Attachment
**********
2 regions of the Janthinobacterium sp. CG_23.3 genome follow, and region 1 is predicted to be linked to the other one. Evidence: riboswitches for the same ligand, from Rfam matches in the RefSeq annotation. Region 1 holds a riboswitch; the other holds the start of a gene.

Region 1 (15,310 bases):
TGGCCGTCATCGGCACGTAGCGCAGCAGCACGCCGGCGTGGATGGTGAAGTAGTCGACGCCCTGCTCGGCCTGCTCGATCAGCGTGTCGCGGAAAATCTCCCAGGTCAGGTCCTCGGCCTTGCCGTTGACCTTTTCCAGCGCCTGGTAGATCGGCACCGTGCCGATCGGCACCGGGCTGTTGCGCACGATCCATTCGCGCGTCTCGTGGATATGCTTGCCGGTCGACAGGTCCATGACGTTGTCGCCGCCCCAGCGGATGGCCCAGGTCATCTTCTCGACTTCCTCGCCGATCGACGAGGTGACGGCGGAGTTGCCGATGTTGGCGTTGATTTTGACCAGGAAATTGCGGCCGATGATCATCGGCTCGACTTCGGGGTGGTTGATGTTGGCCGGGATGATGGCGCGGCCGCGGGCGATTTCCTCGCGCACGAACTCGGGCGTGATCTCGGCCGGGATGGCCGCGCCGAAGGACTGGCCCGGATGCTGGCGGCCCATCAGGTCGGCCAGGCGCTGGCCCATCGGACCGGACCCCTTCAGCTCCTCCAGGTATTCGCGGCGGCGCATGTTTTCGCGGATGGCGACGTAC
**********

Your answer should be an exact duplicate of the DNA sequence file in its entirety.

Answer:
2 regions of the Janthinobacterium sp. CG_23.3 genome follow, and region 1 is predicted to be linked to the other one. Evidence: riboswitches for the same ligand, from Rfam matches in the RefSeq annotation. Region 1 holds a riboswitch; the other holds the start of a gene.

Region 1 (15,310 bases):
TGGCCGTCATCGGCACGTAGCGCAGCAGCACGCCGGCGTGGATGGTGAAGTAGTCGACGCCCTGCTCGGCCTGCTCGATCAGCGTGTCGCGGAAAATCTCCCAGGTCAGGTCCTCGGCCTTGCCGTTGACCTTTTCCAGCGCCTGGTAGATCGGCACCGTGCCGATCGGCACCGGGCTGTTGCGCACGATCCATTCGCGCGTCTCGTGGATATGCTTGCCGGTCGACAGGTCCATGACGTTGTCGCCGCCCCAGCGGATGGCCCAGGTCATCTTCTCGACTTCCTCGCCGATCGACGAGGTGACGGCGGAGTTGCCGATGTTGGCGTTGATTTTGACCAGGAAATTGCGGCCGATGATCATCGGCTCGACTTCGGGGTGGTTGATGTTGGCCGGGATGATGGCGCGGCCGCGGGCGATTTCCTCGCGCACGAACTCGGGCGTGATCTCGGCCGGGATGGCCGCGCCGAAGGACTGGCCCGGATGCTGGCGGCCCATCAGGTCGGCCAGGCGCTGGCCCATCGGACCGGACCCCTTCAGCTCCTCCAGGTATTCGCGGCGGCGCATGTTTTCGCGGATGGCGACGTAC